New licensing reforms for commercial drivers


SA introduces licensing reforms for commercial drivers, imposing new fitness guidelines

By Rob McKay | October 12, 2010

The South Australian Government has moved to clarify the intended effects of a commercial drivers’ licence tightening flagged in State Parliament last month.

The recent change to assessing fitness to drive for commercial vehicle drivers does not affect holders of class MR licences and above (medium to large truck), a spokeswoman for the Department for Transport, Energy and Infrastructure has told ATN.

Transport Minister Pat Conlon introduced the change following a van accident involving a driver with sight problems.

The change applies to holders of class C (car) and LR (light rigid or small truck) who drive for commercial purposes, for example a delivery driver, and who suffer a medical condition.

"The Registrar of Motor Vehicles has a responsibility to ensure that anyone who is issued with, or who holds an authority to drive a motor vehicle has the ability, knowledge and fitness to drive," the spokeswoman says.

"The Registrar receives numerous notifications about licence holders who may not be fit to drive from health professionals, South Australia Police and members of the public.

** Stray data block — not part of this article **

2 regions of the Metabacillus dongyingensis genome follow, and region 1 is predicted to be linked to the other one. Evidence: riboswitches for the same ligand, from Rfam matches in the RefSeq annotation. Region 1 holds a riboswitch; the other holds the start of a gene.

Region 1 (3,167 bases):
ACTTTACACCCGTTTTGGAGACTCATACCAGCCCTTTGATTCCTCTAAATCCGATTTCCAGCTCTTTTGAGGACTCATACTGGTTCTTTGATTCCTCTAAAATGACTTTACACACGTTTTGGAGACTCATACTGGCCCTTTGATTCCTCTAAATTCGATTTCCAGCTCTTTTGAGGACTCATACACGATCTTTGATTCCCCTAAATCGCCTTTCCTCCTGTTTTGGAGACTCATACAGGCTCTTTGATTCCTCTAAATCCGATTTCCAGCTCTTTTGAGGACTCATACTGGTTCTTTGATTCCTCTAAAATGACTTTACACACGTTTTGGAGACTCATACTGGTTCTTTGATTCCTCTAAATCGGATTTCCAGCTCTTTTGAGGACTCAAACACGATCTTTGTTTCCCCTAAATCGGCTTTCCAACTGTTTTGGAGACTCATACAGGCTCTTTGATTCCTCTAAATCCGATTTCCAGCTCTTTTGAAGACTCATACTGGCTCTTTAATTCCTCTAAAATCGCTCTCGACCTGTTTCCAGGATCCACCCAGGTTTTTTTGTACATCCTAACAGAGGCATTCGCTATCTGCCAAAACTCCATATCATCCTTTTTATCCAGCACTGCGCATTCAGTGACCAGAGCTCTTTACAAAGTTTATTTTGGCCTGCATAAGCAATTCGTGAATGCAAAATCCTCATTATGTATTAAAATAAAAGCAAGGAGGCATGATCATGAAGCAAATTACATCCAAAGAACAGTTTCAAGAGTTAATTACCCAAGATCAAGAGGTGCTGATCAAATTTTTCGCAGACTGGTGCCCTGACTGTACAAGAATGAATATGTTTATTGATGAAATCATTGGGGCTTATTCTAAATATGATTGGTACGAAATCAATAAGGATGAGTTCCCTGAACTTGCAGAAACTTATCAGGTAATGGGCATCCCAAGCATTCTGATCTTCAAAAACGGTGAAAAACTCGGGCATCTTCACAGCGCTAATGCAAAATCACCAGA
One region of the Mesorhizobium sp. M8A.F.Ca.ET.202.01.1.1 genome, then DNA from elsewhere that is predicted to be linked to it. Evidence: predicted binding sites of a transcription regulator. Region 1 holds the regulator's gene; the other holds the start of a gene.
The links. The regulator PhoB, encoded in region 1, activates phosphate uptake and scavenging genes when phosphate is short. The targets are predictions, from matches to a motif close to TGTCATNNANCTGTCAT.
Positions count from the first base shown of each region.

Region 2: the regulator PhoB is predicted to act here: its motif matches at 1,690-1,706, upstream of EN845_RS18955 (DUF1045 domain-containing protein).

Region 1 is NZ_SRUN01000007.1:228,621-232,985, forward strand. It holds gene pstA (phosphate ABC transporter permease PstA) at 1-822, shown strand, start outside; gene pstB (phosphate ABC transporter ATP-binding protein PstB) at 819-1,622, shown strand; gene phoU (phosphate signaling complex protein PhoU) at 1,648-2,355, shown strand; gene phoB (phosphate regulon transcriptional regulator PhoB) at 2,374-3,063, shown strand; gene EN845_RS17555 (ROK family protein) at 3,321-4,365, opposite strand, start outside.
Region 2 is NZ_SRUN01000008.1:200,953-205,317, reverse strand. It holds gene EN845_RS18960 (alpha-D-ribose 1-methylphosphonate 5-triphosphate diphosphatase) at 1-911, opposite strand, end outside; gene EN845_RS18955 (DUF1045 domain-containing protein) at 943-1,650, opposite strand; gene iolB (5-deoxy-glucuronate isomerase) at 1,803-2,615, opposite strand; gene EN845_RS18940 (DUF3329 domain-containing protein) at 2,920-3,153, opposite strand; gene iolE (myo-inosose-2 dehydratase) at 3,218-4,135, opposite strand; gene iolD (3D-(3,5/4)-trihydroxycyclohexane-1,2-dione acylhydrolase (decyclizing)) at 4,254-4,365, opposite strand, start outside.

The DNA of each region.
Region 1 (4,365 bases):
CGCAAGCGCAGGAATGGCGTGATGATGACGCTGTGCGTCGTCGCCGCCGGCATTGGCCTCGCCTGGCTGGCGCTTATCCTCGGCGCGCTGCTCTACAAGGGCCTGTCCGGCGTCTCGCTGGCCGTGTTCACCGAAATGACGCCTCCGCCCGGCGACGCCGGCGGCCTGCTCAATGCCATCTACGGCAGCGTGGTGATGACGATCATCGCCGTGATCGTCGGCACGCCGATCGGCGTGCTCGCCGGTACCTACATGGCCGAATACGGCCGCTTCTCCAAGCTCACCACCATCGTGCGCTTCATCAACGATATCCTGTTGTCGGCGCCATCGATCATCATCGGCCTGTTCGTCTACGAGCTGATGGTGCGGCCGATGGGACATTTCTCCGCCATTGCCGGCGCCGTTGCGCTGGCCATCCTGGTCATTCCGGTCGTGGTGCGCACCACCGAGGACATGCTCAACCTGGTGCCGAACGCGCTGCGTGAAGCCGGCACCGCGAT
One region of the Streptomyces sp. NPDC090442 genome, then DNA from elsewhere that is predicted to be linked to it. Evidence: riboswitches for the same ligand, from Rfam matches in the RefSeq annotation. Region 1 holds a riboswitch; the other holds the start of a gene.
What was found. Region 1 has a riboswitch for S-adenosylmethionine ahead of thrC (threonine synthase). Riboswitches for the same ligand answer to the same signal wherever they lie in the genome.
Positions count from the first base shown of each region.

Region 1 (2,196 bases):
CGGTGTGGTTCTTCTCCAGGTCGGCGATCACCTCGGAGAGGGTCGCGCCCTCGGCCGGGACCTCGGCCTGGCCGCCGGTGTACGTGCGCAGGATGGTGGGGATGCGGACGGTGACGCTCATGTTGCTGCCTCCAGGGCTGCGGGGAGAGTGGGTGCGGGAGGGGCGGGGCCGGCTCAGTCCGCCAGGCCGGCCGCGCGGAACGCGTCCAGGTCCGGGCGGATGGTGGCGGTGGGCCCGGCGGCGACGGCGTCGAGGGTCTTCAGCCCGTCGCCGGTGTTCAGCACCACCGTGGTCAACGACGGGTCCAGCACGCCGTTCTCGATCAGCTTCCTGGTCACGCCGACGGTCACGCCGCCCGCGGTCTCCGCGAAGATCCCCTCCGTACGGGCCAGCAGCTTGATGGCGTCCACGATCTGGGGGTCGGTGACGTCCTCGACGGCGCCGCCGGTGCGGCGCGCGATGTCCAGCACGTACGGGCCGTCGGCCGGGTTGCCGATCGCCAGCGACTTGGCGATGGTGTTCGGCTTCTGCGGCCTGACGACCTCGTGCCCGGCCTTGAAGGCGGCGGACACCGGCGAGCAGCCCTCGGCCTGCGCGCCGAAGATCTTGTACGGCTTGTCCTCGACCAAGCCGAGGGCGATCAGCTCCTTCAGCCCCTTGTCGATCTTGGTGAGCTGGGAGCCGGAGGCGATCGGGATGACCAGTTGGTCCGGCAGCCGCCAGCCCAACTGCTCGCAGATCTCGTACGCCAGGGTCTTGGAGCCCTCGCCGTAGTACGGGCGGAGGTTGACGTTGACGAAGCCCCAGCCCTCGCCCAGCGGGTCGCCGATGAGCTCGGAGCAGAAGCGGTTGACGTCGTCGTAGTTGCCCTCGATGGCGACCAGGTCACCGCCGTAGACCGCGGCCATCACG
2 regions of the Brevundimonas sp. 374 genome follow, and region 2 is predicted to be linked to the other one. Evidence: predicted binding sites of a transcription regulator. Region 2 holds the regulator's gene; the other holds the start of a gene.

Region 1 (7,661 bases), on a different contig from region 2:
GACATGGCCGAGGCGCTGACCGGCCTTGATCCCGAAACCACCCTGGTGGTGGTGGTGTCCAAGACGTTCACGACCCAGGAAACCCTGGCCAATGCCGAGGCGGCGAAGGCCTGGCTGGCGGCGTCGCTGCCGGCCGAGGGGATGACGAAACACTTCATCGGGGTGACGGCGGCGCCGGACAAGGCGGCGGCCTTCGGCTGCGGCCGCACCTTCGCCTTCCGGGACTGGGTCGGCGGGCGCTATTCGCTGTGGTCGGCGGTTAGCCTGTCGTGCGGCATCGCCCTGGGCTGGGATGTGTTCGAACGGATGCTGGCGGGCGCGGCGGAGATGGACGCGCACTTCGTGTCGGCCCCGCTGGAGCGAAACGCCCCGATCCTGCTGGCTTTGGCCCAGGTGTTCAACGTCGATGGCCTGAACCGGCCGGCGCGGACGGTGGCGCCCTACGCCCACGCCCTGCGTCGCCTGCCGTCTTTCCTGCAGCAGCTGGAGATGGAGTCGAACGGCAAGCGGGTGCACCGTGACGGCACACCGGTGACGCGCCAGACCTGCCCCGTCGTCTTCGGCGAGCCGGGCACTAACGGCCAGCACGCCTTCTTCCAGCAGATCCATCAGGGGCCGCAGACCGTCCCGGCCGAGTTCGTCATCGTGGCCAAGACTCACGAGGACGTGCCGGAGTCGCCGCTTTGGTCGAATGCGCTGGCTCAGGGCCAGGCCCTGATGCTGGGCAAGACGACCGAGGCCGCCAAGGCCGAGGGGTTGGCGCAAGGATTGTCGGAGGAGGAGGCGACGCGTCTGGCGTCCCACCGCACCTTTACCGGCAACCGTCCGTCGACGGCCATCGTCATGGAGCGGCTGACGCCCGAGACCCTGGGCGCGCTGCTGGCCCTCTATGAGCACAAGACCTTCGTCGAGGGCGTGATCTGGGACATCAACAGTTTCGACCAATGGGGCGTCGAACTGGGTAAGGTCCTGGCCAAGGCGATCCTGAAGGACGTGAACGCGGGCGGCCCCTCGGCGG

"In determining a person’s fitness to drive, the Registrar relies in the first instance on reports from the driver’s treating health professional."

The medical standards used to determine a person’s fitness to drive are contained in the national guideline Assessing Fitness to Drive Commercial and Private Vehicle Standards 2003.

As the national guidelines specify that holders of class C and LR driver’s licence’s are assessed under the private standards it had not been possible for occupational drivers of light vehicles to be assessed using the commercial standards.

However, it is considered that more attention should be directed to light vehicle drivers who:

· suffer an impairment or medical condition

· whose occupation requires that they spend considerable time driving a motor a vehicle

· suffer the pressures of a commercial driver as recognised by other legislation.

"While any one of these factors pose a road safety risk, the combination of these factors provides a greater road safety risk," the spokeswoman says.

"The greater the time a person with certain medical conditions spends driving, the greater the risk of being involved in a casualty crash."

Since September 30, when a commercial driver of a light vehicle comes to the attention of the Registrar and the Registrar decides to review that person’s fitness to drive, the Registrar may require that the driver be assessed under the commercial standards of the national guidelines.

"The new option to review an occupational driver of a light vehicle under the commercial standards will only come into effect when the Registrar receives additional information that leads him to consider that a review is required," the spokeswoman says.

"Under the Motor Vehicles Act, the Registrar may refuse to issue a driver’s licence or suspend the driver’s licence until he is satisfied that the person is fit to drive, and the Registrar may place conditions on a licence that restricts the circumstances under which the holder may drive.

"Any decision made by the Registrar in relation to the person’s fitness to drive is open to review under the Motor Vehicles Act, and subsequently further appeal to the District Court."


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